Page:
Photo/Illutration A luxury G-Class model of German brand Mercedes-Benz (Provided by Mercedes-Benz)

Well-heeled motorists with more money on their hands due to COVID-19 emergency curbs on outdoor activities are splurging on pricey imported cars in record numbers even if outings involve only short trips, figures for recent months show.

The Japan Automobile Importers Association (JAIA) said Sept. 6 that sales of new imported cars priced at 10 million yen ($90,600) or higher came to 2,212 units in August, up 37.2 percent from the previous year.

It was the ninth consecutive monthly increase since December.

Kazumasa Esaka, a Tokyo resident working at an information technology service provider, bought a high-end German brand Mercedes-Benz’s high-end model, G-Class, last November.

“I had money saved up that I otherwise would have spent on trips,” Esaka, 46, explained.

The sport utility vehicle carried a hefty price tag of 15 million yen, making it the most expensive he has purchased to date.

Esaka said he wanted a larger vehicle for his family of four after a recent birth and also because of changes in lifestyle patterns triggered by the novel coronavirus pandemic.

Esaka used to make two to three overseas trips each year for pleasure but hasn't done any traveling for nearly two years because of the health crisis. He used to go to malls in central Tokyo for shopping trips but now ventures more often to less crowded suburban areas.

“Those factors made me feel it would be nice to have a luxury automobile,” he said.


JAIA data shows that sales of pricey non-domestic cars rose 29.4 percent to 13,921 units for the January-June period, setting a record for the first half of the year.

Total sales of imported models, including those under 10 million yen, also increased 19.3 percent to 136,491 units. Figures for upscale Ferrari and Porsche brands were the highest since records were first kept in 1988.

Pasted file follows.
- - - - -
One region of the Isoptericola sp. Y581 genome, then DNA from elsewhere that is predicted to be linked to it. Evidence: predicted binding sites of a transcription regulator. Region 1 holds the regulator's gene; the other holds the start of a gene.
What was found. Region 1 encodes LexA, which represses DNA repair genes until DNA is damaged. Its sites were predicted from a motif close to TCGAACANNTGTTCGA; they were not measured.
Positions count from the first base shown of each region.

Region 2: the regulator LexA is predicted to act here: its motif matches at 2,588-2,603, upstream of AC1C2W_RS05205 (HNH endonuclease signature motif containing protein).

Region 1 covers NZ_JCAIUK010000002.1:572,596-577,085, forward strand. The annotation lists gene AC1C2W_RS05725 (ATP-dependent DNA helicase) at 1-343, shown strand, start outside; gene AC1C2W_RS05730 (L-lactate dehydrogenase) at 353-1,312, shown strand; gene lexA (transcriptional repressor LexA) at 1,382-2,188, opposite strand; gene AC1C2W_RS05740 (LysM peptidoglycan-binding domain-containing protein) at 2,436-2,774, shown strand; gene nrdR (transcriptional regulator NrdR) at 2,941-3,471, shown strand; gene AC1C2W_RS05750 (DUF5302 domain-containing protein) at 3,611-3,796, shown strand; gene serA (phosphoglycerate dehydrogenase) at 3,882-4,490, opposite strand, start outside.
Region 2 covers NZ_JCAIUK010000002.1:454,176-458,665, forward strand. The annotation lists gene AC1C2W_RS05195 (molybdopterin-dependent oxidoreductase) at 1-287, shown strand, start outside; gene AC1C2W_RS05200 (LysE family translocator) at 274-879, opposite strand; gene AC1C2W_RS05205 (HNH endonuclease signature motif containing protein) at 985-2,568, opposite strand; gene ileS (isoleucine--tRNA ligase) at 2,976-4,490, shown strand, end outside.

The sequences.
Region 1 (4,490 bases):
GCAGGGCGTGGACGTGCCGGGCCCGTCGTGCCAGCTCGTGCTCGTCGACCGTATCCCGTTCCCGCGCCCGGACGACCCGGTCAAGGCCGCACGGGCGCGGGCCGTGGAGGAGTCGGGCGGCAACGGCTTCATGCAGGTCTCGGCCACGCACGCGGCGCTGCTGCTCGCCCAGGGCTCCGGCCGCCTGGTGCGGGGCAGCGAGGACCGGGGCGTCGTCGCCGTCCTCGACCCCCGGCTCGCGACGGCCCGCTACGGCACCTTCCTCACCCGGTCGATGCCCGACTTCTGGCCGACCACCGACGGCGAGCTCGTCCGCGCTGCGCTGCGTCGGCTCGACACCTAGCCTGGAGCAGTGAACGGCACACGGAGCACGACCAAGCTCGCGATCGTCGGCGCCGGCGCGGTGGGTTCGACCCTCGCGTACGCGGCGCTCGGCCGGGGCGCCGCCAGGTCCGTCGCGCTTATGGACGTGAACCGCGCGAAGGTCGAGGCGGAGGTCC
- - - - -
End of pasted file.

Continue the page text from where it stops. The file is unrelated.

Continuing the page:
Sales of expensive imported automobiles are an unexpected offshoot of the pandemic.

Sales of such vehicles costing 10 million yen or more in 2020 swelled 0.5 percent to 22,712 units from the previous year, although total imported car sales were down 8.9 percent to 297,000. In comparison, eight Japanese automakers sold a combined 4.16 million units, down 11.2 percent year on year.

A JAIA representative said luxury models are “bought mainly by wealthier individuals,” noting that sales are more unlikely to be affected by the worsened economic conditions triggered by the health crisis.

The official said automakers have been pitching new expensive SUVs with a wider range of options for wealthier motorists, inspired by a shift among consumers from sedans to SUVs, whereas few high-end models had formerly been available in the category.

The luxury overseas automobile boom has already reached the secondhand car market as well.

Used imported car dealer Current Motor Corp. said its sales rose by more than 40 percent this year from the previous year, with many people purchasing vehicles priced at 10 million yen to 20 million yen whose “production is limited to just hundreds of units.”

Keisuke Kurita, 29, manager of Garage Current in Yokohama, which is operated by the imported car retailer,  said, “A lot of wealthy consumers who relocate from central Tokyo to suburban areas buy those cars.”

He recalled that one customer recently chose a pricey Porsche model to drive around the neighborhood after moving from an apartment in Tokyo to a house in Kamakura in neighboring Kanagawa Prefecture.

Kurita said the man picked a blue vehicle because it would “match his new home from which the ocean can be seen.”

The JAIA expects upscale imported car sales to “grow on a stable basis from now on.” However, there is concern about a global shortage of semiconductors, a critical component of the "brains" of car engines. Automakers overseas have successively suspended their manufacturing and delivery times of new cars due to the problem.

Till Scheer, chairman of the JAIA and president of Volkswagen Group Japan KK, said the situation in Japan had not proved to be cause for alarm during the first half of this year but cautioned that a close watch should be kept on future developments.